Linda France is based close to Hadrian’s Wall in Northumberland. Since 1992, she has published seven poetry collections with Bloodaxe, Smokestack and Arc, including The Gentleness of the Very Tall, The Toast of the Kit Cat Club, book of days and You are Her.  Linda also edited the ground-breaking anthology Sixty Women Poets (Bloodaxe 1993).  She won First Prize in the 2013 National Poetry Competition with a poem from her new collection Reading the Flowers, due from Arc in 2016.

Lindsey Holland is a poet, editor, and creative writing tutor at Edge Hill University. Her small collection Particle Soup was published by KFS in 2012. She is working on a full collection, Bloodlines, drawing on PhD research into her family history. Her portfolio for the Manchester Poetry Prize is part of this work and an article about it appears in issue 49/2 of Agenda. She will be a Hawthornden Fellow in 2016 and was been placed in the 2015 Wigtown, Café Writers, and Wenlock poetry competitions. She founded the network North West Poets, for which she edited and published two anthologies. She is co-editor of the online poetry magazine The Compass.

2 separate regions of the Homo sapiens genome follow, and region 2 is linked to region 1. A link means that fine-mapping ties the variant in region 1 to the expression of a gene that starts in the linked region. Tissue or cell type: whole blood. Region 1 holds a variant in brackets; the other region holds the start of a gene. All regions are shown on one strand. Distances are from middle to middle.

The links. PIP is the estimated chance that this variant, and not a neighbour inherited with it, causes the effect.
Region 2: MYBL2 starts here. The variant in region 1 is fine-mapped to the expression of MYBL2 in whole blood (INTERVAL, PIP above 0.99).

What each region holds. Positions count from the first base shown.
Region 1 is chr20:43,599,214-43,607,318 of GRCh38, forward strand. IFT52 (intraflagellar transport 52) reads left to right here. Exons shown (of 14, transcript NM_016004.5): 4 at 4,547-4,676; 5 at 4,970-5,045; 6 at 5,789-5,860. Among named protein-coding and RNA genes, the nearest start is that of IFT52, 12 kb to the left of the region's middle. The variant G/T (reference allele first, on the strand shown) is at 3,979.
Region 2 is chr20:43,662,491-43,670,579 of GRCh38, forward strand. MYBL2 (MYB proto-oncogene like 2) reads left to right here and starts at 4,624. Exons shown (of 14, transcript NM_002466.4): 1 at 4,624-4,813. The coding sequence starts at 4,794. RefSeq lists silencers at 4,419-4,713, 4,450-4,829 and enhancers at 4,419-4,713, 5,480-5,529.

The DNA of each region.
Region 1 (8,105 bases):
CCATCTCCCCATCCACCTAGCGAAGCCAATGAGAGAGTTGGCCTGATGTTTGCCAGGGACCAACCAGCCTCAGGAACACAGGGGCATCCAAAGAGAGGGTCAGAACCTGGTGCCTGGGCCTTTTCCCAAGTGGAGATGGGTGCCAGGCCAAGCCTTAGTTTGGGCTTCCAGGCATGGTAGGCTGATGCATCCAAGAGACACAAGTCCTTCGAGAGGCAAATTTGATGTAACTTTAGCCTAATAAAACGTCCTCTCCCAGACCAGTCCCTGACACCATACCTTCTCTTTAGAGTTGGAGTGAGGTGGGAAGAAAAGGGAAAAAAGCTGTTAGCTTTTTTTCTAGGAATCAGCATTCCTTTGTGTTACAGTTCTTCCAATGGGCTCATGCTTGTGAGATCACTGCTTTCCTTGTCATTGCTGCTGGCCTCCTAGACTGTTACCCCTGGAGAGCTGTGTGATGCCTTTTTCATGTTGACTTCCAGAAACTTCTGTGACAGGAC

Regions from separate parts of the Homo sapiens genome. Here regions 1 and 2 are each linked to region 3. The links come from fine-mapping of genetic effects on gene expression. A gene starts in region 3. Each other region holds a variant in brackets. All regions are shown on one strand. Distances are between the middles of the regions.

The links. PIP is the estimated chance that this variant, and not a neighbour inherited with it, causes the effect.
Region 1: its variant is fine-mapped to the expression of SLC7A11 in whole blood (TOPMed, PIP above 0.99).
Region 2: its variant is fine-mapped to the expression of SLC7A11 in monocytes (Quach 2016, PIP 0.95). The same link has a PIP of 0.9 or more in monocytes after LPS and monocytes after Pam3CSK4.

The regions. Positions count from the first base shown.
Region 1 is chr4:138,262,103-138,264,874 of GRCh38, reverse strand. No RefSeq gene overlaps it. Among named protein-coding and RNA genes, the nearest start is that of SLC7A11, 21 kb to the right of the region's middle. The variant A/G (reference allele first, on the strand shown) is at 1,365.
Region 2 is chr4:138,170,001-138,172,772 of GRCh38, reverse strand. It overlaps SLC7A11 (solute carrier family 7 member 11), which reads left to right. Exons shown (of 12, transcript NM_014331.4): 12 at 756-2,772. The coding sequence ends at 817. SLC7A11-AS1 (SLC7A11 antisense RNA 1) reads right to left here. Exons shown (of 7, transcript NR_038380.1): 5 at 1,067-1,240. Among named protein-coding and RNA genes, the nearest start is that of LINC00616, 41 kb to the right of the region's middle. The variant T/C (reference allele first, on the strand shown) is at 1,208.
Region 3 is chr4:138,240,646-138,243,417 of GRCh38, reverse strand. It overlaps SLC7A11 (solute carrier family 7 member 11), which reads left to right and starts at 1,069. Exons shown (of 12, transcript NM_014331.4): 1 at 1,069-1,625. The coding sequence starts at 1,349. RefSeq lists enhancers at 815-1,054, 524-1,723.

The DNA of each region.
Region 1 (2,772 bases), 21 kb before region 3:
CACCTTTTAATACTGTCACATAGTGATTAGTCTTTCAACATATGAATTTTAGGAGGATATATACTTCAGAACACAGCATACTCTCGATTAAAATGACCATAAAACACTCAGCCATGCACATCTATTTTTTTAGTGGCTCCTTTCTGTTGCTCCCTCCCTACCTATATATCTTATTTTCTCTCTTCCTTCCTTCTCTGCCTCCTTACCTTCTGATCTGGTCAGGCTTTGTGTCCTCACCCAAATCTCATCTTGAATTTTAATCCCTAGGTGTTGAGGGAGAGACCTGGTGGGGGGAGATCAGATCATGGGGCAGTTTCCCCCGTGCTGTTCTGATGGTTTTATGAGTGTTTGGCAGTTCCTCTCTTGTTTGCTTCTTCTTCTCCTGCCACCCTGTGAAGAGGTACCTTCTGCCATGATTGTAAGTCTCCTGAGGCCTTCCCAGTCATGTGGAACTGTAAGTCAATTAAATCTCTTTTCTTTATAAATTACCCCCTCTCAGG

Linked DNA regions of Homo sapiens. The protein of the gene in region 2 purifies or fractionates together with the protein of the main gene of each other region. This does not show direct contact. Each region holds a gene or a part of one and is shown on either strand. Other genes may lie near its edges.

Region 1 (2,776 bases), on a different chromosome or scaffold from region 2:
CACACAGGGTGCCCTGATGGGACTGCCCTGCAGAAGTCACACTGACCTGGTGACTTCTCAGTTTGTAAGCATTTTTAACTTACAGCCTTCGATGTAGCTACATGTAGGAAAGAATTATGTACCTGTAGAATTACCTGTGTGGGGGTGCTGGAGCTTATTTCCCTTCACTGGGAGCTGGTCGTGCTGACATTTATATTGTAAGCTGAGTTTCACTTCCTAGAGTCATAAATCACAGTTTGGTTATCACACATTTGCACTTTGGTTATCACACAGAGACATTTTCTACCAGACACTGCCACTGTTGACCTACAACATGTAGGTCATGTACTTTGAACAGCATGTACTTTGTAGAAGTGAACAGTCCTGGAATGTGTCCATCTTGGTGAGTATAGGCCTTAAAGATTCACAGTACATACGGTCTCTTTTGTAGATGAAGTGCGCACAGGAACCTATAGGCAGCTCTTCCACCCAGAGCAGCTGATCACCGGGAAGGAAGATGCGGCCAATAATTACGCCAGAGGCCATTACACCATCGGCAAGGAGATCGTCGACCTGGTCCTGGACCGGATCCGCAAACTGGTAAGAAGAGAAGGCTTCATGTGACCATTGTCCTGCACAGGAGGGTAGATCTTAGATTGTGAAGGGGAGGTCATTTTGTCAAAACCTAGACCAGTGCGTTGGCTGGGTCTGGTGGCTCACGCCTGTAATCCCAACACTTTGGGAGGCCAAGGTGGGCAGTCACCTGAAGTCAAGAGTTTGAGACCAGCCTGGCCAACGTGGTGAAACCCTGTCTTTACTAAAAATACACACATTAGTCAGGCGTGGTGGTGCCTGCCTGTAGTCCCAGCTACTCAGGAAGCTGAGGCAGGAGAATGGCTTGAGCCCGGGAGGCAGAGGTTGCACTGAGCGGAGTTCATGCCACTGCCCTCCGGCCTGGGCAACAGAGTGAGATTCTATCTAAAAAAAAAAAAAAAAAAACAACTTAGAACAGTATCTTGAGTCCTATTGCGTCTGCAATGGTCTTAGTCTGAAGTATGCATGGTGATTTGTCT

Lucy Ingrams won the Birkbeck Michael Donaghy poetry prize and is currently studying on the MPhil Creative Writing programme at the University of South Wales under Philip Gross. She was a recent prize-winner in Magma’s annual poetry competition, and has had poems in various magazines, including Poetry Ireland, Ink, Sweat and Tears and Agenda. She lives in Oxford, where she works as a nursery school teacher.


2015 Manchester Fiction Prize short list

Harriet Clare is an award winning journalist and filmmaker. She lives in London, and when not behind a camera, she writes fiction and narrative non-fiction - sometimes a little bit of both.